I fear that my fascination for the next selection may not be shared by all, but the development of the railways, and particularly the building of the St Petersburg to Moscow railway, was essential to the modernization of Russia. Richard Mowbray Haywood’s Russia Enters the Railway Age, 1842-55 has detail invaluable for anyone writing about the period, and the storytelling still delivers a highly readable text.

The People’s Will – 1881



Another decade, another tsar and another failed revolution. The People’s Will was a terrorist organization that murdered Tsar Alexander II – although the ensuing revolution they had hoped for never came to pass.

I couldn’t find one single all-encompassing text on the events and had to piece things together from several sources. In Alexander II – The Last Great Tsar Edvard Radzinsky gives a highly readable account of the life and death of Russia’s most (perhaps only) liberal tsar, though betrays a little more partially than most historical biographers do.

Historical fiction relies on detail and this is often found not in the broad, sweeping brush of a generalist, but in the biography of the one of the bit players. Lee B. Croft’s print-to-order Nikolai Ivanovich Kibalchich – Terrorist Rocket Pioneer gives an account of the life of one of the leading members of The People’s Will – the man who designed the bombs that killed the tsar and also a prototype rocket intended to take travellers to the moon.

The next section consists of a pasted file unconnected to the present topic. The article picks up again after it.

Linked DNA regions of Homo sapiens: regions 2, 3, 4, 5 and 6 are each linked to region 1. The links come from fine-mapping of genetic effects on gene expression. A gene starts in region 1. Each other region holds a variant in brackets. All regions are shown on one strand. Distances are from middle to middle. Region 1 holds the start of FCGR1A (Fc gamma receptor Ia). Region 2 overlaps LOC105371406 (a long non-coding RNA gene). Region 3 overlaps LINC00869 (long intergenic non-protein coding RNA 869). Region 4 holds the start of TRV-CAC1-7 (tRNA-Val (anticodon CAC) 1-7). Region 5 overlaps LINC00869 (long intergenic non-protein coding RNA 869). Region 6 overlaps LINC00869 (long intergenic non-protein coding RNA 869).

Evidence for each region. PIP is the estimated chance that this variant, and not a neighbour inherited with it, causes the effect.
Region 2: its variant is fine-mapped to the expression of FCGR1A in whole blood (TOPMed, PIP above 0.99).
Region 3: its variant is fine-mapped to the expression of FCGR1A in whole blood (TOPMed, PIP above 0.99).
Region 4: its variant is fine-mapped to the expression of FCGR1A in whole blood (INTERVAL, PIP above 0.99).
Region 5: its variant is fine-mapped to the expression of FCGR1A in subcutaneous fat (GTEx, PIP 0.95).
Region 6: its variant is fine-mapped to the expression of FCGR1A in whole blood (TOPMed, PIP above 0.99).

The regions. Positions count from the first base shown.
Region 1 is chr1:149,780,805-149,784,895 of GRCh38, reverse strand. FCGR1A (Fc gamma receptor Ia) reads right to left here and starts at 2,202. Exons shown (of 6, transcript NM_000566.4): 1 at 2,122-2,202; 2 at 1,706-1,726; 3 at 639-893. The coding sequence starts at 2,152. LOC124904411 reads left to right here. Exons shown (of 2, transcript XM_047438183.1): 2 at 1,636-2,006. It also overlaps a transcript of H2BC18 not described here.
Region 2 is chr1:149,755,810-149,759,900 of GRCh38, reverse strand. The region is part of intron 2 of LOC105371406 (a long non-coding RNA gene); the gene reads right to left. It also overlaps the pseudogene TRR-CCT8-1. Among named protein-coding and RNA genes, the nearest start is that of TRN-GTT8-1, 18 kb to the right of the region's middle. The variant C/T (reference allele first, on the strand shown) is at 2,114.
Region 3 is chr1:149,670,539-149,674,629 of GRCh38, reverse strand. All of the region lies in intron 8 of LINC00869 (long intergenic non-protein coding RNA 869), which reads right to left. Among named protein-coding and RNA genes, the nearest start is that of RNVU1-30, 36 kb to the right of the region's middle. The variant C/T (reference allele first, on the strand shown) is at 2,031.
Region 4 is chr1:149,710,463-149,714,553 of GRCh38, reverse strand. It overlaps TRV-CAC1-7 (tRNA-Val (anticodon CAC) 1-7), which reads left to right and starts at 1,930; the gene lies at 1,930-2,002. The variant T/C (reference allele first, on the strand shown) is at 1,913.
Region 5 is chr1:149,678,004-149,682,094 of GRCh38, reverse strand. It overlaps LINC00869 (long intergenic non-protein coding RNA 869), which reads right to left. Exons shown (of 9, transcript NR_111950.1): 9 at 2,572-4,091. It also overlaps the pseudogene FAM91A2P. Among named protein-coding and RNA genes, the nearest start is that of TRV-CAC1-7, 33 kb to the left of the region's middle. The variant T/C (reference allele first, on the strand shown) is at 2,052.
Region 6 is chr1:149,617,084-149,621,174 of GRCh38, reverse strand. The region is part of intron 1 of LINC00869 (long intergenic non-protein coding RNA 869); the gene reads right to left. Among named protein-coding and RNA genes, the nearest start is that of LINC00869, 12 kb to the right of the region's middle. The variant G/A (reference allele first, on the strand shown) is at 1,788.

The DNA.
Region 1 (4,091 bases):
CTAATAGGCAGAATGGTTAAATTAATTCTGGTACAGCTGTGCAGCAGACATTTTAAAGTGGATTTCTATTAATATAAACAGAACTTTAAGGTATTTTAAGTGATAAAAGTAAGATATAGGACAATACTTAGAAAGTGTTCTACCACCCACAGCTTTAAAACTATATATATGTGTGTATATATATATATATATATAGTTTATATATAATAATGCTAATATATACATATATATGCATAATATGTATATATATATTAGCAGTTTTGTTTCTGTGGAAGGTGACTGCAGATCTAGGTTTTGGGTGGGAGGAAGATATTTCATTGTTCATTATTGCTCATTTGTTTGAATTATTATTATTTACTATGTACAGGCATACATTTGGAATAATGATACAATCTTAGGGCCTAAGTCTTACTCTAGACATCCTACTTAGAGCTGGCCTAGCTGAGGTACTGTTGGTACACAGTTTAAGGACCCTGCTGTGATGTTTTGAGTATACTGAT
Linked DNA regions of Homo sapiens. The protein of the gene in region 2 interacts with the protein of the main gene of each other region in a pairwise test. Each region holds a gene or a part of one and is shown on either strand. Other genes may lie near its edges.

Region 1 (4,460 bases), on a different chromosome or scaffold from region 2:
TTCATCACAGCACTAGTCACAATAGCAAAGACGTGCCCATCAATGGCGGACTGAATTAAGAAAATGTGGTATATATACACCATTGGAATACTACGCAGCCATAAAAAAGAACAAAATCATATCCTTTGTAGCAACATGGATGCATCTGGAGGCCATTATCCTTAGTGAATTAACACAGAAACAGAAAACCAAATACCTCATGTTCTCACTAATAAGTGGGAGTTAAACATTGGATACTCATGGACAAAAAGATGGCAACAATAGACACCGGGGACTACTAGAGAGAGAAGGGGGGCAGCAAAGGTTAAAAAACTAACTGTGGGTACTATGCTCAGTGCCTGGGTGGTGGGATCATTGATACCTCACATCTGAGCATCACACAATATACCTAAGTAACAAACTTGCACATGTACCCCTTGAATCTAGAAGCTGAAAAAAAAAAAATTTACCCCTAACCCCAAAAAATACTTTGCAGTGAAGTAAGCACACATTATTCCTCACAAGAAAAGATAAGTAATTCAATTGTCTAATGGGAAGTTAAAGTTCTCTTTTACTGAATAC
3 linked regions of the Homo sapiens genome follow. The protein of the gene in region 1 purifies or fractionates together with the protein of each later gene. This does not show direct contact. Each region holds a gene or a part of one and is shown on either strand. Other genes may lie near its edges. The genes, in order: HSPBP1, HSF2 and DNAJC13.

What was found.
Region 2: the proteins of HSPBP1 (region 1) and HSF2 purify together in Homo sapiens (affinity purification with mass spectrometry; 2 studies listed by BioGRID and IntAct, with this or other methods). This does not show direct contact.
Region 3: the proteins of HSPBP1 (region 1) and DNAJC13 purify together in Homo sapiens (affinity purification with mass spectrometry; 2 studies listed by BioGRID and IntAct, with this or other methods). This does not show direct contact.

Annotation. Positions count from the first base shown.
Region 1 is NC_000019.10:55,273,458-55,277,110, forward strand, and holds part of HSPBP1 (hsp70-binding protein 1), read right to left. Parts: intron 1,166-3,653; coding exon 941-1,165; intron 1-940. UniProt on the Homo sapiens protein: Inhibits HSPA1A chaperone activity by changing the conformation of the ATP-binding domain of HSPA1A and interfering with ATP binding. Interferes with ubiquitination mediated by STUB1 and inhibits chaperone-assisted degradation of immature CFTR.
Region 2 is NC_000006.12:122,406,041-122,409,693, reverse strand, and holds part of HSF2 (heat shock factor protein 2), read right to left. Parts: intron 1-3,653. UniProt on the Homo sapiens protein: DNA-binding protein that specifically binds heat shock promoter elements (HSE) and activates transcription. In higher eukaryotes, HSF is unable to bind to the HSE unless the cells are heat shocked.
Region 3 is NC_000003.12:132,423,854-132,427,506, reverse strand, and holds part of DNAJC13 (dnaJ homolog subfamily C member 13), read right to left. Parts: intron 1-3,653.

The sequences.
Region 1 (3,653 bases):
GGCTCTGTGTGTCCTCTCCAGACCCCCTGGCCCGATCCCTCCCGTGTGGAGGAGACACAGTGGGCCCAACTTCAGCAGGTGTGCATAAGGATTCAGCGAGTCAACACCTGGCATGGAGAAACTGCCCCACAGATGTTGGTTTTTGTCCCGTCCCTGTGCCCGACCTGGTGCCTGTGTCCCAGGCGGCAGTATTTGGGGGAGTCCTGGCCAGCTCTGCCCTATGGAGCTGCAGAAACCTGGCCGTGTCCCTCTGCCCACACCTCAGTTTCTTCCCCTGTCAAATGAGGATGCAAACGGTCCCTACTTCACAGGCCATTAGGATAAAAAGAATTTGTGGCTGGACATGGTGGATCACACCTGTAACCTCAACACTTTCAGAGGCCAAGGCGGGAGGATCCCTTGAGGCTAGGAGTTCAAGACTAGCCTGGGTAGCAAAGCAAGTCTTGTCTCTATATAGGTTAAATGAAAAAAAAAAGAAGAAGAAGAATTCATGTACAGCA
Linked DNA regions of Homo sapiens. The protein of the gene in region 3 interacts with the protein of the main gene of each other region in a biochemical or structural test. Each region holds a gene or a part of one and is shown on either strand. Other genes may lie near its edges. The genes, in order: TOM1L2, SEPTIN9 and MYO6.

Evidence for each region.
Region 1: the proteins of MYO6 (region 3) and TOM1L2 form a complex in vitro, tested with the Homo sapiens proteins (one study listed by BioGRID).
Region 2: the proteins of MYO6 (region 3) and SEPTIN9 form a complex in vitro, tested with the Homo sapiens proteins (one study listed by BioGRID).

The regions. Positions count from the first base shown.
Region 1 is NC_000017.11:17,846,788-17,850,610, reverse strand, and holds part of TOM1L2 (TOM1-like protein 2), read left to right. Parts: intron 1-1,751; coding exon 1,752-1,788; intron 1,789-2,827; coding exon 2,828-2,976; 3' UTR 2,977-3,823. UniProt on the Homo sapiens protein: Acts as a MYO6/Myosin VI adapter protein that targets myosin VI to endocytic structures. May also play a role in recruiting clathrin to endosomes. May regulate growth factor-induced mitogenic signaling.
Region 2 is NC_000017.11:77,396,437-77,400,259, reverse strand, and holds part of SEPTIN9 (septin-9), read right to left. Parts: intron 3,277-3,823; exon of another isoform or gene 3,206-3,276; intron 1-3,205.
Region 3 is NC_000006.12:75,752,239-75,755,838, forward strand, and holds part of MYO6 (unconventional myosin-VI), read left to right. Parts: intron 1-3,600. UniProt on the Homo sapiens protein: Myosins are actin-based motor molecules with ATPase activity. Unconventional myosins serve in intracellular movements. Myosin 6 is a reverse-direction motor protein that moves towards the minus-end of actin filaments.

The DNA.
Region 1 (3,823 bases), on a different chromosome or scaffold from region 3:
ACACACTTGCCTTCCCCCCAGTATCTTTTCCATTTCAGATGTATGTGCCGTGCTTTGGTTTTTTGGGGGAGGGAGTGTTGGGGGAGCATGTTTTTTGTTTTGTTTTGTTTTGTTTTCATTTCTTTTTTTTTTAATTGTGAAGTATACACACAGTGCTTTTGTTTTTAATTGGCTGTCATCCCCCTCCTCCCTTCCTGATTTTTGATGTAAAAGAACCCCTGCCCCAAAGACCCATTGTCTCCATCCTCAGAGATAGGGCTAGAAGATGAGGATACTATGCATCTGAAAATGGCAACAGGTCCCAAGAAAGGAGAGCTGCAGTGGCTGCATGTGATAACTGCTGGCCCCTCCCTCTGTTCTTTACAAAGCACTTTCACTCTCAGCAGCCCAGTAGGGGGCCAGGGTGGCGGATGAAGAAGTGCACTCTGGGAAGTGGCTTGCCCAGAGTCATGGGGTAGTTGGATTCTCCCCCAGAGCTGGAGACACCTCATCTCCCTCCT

The Last Rite – 1917-1918



Not since I wrote Twelve had I researched a period that was so well covered in the history section of bookshops. In all of twentieth century history only the World Wars have been as well documented as the Russian Revolution, so my selections here are the best of many. The first is very well known, and its reputation is not overstated: A People’s Tragedy: The Russian Revolution 1891-1924 by Orlando Figes. It is both wide-ranging and detailed and takes full advantage of the benefits of hindsight.

Quite the reverse can be said of Ten Days That Shook the World, a first-hand account by American journalist John Reed of his experiences of the Bolshevik coup. Such a personal account, from a man who does not attempt to hide his admiration for Lenin and his comrades, must be treated carefully as a contribution to the historical record, but is unrivalled in its evocation of what it was like to be on the streets of Petrograd at that time.




One Book to Rule Them All, One Book to Find Them


There’s one last book I’d like to mention, one which attempts to cover the whole of Russian history, often eschewing the lives and deaths of the tsars and the battles they won. Again it is by Orlando Figes: Natasha’s Dance – A Cultural History of Russia. Aside from fictional sources such as Tolstoy’s War and Peace (from which Figes’ book takes its name), I found nothing that gives a better feeling for what Russia was actually like in the century leading up to the Revolution.